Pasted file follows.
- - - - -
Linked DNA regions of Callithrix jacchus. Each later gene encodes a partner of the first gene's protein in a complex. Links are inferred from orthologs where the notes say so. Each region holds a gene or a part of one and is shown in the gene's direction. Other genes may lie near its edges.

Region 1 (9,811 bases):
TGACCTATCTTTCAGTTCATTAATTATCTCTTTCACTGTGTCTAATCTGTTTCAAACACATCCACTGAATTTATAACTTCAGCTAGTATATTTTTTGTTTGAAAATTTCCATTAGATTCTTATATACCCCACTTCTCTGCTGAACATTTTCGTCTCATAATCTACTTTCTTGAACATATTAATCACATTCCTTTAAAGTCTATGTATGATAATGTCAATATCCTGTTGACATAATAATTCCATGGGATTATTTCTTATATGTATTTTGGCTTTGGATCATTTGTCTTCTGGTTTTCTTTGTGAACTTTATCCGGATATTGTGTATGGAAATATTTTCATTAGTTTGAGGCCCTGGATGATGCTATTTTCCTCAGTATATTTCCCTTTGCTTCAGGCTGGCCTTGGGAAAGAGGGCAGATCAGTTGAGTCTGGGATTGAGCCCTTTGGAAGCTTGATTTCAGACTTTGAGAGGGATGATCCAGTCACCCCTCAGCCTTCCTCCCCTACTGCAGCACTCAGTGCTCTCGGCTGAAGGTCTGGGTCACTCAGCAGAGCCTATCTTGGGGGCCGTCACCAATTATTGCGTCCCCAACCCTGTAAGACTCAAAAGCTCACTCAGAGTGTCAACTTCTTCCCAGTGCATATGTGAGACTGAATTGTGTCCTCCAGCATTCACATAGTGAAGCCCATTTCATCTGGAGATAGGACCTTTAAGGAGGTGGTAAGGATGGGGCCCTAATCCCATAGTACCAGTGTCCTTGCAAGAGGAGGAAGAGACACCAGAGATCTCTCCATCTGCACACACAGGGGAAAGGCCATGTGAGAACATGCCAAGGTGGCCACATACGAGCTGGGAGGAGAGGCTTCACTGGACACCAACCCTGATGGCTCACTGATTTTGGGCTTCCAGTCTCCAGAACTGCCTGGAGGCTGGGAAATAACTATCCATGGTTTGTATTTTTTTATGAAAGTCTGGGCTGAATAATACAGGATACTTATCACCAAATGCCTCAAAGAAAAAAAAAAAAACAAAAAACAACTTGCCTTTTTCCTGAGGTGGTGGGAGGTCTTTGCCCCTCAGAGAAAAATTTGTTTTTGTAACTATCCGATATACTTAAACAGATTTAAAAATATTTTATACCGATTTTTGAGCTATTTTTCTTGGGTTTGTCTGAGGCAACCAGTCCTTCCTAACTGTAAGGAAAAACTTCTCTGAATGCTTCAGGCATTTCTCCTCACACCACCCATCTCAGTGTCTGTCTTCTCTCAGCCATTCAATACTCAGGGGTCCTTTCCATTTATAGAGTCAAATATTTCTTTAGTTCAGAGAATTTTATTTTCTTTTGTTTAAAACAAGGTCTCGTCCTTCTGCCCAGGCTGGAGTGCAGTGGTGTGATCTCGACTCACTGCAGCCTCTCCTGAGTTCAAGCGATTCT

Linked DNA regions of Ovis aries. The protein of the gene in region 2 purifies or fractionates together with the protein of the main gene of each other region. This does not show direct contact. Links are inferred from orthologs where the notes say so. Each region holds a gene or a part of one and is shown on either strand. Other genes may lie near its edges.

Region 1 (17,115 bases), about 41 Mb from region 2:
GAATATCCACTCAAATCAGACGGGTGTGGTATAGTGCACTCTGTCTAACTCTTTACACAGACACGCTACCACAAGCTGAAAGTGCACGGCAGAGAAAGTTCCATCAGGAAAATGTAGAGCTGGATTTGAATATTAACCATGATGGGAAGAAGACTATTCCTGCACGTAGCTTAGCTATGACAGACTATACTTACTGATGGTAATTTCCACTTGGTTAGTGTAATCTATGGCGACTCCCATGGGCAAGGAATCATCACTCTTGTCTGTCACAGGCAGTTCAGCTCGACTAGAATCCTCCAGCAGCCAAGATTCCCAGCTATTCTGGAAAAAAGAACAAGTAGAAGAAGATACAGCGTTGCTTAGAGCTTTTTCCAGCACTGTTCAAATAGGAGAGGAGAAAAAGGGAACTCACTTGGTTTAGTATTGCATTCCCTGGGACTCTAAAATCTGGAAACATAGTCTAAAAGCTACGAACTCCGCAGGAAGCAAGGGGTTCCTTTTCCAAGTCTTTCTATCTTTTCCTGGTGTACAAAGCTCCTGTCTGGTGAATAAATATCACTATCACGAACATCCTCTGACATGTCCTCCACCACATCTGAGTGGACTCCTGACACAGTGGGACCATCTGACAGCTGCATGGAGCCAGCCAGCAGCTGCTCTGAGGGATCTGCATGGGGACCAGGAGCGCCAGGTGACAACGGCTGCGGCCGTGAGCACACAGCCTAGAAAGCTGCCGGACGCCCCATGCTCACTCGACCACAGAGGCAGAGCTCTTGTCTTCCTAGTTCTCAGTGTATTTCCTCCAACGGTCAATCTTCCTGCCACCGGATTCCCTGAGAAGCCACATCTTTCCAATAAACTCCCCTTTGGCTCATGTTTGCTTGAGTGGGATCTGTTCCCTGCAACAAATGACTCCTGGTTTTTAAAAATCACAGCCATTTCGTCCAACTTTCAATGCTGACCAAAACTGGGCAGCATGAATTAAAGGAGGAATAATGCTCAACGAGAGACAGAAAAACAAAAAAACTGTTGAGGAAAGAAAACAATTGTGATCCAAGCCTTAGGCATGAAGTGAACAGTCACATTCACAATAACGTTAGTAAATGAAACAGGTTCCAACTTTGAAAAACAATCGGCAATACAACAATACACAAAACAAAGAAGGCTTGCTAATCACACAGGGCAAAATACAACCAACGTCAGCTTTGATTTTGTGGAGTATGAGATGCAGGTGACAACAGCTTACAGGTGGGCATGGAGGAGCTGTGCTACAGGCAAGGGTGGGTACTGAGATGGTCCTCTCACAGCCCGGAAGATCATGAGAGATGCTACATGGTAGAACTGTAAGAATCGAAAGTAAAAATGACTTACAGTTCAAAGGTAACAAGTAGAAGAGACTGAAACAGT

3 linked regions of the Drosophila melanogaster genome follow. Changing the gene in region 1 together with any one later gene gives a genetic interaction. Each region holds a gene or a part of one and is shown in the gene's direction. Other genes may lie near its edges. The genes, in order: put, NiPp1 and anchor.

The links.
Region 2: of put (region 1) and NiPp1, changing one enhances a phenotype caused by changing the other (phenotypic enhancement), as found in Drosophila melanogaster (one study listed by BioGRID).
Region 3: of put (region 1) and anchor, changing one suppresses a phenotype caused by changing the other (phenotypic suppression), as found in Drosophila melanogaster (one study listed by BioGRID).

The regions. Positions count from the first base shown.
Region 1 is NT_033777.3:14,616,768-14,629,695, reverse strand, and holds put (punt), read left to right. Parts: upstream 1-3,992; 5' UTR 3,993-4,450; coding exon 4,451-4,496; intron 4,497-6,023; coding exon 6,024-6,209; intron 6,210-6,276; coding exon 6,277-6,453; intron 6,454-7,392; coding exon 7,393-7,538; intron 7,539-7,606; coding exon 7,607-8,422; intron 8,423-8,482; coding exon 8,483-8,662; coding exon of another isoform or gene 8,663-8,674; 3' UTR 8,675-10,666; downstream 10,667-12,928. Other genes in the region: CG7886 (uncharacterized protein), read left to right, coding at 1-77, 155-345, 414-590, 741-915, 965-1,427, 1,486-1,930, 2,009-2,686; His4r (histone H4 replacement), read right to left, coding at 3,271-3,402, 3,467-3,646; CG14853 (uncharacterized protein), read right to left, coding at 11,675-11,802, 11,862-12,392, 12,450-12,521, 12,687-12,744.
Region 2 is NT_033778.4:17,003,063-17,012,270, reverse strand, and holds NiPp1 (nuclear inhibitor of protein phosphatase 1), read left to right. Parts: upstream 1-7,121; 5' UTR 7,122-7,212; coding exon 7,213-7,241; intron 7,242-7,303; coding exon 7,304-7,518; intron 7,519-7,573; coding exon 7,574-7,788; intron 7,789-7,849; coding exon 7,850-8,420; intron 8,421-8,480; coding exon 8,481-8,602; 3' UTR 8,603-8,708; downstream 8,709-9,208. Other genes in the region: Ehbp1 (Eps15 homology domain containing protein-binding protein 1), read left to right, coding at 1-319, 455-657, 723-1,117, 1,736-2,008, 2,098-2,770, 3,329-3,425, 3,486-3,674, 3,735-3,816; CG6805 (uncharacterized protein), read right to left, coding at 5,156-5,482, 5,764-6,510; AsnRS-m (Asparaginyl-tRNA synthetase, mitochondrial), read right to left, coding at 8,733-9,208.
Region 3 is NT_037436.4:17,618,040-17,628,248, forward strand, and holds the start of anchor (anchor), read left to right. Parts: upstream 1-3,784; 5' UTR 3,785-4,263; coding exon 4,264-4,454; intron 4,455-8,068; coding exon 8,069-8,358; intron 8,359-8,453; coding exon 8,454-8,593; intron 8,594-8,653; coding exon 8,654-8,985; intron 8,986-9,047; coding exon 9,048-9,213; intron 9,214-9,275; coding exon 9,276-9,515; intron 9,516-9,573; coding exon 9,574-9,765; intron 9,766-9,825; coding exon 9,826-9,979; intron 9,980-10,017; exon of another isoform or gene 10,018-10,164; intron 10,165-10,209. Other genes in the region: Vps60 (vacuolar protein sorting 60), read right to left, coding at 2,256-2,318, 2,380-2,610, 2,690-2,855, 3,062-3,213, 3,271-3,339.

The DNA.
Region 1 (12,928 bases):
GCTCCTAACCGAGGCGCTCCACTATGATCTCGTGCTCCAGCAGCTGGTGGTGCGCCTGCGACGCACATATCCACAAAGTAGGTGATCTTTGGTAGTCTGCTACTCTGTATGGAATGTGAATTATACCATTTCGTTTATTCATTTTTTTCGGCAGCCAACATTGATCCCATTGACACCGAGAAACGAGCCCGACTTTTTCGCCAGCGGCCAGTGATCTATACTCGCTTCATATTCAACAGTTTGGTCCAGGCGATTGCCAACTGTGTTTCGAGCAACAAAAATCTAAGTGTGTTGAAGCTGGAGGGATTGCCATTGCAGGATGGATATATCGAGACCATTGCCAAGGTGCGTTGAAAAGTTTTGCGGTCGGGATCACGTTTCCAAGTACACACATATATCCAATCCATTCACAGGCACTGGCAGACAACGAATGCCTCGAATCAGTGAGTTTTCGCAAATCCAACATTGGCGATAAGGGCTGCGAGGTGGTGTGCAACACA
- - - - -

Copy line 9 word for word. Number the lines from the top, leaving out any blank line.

Region 2: of put (region 1) and NiPp1, changing one enhances a phenotype caused by changing the other (phenotypic enhancement), as found in Drosophila melanogaster (one study listed by BioGRID).